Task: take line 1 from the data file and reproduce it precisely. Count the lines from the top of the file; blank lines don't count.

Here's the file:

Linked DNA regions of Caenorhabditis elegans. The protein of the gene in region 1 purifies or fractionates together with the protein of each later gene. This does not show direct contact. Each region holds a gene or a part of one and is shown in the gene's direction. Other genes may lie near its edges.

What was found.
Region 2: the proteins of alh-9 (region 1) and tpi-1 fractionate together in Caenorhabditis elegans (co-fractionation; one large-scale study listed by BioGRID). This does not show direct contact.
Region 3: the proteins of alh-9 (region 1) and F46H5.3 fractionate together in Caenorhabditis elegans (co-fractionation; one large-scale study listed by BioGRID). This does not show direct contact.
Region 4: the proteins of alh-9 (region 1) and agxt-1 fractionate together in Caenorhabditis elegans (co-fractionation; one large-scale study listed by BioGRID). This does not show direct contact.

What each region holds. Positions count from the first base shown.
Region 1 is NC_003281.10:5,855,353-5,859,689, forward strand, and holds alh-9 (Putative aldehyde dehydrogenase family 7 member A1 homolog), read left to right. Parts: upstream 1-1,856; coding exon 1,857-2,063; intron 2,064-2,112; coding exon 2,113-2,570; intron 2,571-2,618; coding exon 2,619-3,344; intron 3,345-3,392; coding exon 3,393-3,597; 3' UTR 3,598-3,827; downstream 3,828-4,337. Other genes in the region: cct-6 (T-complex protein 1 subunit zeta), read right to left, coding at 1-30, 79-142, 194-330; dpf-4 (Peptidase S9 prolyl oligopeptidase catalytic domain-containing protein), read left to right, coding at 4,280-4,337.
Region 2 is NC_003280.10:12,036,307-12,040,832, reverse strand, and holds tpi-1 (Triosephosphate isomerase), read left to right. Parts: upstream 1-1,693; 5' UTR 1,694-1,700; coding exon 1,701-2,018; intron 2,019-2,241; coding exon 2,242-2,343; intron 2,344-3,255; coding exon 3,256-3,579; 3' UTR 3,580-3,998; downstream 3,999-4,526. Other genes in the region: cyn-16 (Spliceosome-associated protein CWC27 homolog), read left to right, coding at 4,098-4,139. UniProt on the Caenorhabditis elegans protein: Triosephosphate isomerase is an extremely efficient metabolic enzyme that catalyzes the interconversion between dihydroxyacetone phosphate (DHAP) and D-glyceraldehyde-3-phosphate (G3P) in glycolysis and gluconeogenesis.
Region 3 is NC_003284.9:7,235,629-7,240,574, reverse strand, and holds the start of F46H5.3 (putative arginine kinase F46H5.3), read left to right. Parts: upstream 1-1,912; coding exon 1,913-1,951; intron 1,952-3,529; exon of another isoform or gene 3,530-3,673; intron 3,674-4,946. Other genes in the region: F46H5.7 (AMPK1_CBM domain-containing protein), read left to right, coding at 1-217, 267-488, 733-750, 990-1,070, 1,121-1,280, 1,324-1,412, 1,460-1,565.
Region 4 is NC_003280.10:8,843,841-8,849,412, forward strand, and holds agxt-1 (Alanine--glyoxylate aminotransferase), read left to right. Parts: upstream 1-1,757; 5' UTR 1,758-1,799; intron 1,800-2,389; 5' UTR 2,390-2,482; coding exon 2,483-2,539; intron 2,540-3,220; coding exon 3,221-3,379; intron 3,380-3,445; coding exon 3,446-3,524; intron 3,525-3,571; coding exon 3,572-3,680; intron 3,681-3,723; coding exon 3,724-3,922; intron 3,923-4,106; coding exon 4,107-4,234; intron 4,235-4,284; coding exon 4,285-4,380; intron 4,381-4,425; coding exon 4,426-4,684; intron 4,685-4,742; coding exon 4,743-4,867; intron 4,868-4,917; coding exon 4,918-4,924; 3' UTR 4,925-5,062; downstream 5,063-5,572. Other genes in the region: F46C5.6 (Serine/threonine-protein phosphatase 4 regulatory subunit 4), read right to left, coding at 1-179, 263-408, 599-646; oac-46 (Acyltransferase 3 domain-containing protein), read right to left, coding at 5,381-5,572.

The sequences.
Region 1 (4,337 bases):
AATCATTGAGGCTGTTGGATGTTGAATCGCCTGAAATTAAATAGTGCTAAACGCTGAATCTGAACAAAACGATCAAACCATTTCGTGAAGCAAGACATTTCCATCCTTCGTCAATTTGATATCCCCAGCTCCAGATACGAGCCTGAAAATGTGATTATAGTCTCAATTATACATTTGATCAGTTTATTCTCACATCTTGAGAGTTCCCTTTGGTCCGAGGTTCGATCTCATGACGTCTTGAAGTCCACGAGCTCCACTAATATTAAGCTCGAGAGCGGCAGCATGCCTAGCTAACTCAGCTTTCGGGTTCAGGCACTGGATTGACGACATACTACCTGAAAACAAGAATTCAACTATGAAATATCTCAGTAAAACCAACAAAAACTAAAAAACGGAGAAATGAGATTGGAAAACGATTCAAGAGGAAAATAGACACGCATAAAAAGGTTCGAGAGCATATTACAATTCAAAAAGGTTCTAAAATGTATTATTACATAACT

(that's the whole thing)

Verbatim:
Linked DNA regions of Caenorhabditis elegans. The protein of the gene in region 1 purifies or fractionates together with the protein of each later gene. This does not show direct contact. Each region holds a gene or a part of one and is shown in the gene's direction. Other genes may lie near its edges.